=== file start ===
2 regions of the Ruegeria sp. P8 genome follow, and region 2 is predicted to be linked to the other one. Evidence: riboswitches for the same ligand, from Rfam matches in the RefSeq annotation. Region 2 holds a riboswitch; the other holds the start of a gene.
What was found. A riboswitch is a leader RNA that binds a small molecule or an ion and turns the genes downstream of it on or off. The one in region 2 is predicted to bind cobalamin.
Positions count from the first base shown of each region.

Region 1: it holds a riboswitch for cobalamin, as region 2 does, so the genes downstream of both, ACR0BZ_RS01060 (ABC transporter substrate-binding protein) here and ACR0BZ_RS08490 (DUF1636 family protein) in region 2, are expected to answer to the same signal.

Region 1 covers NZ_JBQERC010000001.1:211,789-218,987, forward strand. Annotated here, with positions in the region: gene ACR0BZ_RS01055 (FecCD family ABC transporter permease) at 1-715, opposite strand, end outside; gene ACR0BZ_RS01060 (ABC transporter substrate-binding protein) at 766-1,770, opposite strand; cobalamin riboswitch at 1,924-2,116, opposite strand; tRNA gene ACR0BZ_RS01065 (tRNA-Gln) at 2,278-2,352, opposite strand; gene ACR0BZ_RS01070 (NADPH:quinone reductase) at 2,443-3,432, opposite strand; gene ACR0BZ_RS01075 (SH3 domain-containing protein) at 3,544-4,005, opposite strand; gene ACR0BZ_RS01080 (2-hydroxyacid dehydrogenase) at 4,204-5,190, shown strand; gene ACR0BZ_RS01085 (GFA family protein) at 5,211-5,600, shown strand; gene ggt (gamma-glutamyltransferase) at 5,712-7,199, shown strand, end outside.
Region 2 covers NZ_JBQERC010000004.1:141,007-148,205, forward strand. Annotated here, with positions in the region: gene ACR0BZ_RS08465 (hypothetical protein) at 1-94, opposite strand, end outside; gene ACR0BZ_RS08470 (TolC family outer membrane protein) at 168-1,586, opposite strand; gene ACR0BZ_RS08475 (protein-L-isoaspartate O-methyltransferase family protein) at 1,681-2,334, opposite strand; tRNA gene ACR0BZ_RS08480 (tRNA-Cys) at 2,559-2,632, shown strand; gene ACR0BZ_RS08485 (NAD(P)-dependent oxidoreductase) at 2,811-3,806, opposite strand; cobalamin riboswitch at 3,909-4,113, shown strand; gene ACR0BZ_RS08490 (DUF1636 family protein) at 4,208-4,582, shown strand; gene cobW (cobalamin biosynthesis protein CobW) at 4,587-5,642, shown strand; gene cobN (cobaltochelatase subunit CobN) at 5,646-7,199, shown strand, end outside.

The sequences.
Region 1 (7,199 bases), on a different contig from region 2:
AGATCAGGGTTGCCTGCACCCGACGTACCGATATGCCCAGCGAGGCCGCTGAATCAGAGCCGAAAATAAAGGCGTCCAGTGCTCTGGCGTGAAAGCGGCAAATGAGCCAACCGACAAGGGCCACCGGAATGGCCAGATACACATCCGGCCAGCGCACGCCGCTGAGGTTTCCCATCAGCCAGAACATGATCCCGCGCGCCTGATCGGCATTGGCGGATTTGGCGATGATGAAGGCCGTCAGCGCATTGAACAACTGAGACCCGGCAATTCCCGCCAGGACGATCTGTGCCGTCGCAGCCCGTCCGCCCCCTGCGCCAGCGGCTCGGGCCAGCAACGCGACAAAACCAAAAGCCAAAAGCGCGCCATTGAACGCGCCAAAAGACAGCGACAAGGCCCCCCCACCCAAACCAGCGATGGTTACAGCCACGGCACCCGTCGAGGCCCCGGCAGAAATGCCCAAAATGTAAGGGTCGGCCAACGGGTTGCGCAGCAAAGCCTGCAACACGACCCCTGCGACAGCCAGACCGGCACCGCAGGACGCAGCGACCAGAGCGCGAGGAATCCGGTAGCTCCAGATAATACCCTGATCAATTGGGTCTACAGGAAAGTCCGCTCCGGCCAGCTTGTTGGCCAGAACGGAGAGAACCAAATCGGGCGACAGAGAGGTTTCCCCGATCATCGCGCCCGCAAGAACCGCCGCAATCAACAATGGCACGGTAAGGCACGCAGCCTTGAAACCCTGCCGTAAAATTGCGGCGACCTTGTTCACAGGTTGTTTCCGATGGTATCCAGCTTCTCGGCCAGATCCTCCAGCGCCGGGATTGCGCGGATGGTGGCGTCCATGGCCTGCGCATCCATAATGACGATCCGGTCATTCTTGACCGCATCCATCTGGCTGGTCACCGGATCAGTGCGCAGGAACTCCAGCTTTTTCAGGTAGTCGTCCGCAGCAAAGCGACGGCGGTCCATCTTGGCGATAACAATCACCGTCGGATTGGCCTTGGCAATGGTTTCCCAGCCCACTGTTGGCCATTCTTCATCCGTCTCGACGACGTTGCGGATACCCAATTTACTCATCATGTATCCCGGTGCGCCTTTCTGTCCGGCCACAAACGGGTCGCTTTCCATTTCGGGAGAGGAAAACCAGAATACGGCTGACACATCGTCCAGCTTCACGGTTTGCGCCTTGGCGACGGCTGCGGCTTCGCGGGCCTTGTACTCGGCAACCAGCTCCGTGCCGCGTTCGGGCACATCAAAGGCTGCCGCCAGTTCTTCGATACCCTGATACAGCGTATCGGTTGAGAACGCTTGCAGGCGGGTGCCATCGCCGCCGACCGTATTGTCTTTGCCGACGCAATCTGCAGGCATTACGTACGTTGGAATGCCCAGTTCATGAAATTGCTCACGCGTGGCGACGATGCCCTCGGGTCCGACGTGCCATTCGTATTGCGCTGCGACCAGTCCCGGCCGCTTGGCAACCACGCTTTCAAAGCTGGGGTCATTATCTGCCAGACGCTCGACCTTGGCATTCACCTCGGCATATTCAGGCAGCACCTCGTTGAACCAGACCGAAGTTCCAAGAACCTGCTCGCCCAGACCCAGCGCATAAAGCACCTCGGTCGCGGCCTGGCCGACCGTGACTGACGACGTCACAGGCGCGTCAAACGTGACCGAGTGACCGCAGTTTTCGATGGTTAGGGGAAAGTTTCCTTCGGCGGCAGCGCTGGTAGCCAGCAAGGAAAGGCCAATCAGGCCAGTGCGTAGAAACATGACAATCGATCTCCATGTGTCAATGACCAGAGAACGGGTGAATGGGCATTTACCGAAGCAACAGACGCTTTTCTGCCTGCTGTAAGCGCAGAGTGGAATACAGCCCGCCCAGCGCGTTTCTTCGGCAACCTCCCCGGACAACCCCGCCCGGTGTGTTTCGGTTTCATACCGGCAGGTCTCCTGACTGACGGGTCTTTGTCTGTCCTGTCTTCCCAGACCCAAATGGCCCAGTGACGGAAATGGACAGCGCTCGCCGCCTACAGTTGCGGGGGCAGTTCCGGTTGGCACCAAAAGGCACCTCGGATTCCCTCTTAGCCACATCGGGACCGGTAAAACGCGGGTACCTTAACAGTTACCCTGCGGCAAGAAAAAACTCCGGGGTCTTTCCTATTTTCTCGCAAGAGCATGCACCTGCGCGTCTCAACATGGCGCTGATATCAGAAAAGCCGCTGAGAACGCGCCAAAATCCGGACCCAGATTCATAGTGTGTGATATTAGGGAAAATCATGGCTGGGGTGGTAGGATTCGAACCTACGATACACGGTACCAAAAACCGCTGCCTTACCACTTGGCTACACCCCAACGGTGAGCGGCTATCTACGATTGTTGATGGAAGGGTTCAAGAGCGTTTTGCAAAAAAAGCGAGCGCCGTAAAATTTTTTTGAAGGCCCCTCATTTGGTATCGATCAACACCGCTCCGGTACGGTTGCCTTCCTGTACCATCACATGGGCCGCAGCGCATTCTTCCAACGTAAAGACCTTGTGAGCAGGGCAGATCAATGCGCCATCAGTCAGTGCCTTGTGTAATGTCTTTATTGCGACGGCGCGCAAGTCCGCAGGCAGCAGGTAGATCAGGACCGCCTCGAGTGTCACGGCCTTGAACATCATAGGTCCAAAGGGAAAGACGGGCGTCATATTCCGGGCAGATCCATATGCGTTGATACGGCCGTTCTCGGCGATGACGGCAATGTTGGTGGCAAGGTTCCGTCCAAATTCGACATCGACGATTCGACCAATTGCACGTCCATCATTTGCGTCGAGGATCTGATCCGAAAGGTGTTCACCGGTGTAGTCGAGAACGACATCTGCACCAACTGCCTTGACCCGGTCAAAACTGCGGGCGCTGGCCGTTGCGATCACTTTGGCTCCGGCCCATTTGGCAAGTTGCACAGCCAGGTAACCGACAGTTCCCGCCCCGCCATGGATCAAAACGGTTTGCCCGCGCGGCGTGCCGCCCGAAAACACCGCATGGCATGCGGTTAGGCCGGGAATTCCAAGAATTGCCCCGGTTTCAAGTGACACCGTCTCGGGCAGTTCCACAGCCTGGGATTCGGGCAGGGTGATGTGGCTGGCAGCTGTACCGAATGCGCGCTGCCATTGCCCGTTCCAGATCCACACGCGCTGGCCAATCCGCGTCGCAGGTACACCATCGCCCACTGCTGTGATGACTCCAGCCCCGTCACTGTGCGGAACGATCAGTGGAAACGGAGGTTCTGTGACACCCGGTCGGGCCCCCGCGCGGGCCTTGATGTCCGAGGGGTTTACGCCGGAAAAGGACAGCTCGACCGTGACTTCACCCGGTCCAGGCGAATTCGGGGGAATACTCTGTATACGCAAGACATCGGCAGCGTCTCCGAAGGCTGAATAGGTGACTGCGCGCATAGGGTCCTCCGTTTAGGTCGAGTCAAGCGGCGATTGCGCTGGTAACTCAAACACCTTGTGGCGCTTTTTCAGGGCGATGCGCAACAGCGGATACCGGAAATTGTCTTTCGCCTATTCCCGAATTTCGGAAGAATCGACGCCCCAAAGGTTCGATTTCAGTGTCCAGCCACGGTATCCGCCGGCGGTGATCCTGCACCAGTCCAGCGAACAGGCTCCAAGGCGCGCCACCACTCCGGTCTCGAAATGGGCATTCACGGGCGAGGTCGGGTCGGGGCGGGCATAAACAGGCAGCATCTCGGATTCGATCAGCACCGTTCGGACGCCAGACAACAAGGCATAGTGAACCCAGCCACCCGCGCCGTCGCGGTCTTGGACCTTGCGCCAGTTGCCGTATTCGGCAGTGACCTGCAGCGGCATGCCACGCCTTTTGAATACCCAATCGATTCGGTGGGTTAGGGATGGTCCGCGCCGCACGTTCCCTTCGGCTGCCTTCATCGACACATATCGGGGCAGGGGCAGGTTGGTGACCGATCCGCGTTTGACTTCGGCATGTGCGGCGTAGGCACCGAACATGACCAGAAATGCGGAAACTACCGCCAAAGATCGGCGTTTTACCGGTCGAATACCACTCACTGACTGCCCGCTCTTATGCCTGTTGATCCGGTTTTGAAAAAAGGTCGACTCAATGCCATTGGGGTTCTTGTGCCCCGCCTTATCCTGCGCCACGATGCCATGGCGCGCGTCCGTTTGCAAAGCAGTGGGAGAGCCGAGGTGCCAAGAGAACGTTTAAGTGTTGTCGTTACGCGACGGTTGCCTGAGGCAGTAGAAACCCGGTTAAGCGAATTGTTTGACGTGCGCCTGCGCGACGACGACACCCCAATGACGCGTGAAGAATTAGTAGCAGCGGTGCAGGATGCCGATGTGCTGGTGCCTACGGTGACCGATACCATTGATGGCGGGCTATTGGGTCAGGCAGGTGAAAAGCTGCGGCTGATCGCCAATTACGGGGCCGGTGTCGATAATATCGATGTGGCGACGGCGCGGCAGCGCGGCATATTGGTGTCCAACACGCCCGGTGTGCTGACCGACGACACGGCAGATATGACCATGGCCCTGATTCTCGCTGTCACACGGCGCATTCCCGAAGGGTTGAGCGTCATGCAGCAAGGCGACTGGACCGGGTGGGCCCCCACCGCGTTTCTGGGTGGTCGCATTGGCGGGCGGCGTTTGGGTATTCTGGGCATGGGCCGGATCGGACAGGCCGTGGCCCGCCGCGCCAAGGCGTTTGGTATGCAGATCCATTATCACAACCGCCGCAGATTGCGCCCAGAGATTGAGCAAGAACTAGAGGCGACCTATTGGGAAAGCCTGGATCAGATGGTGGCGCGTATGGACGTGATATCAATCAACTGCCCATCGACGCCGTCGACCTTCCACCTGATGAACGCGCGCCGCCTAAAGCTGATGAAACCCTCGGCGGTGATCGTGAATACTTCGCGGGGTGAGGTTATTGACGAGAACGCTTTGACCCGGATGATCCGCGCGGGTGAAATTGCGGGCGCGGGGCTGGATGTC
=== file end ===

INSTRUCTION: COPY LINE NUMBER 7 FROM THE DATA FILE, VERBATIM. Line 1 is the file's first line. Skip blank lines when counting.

The sequences.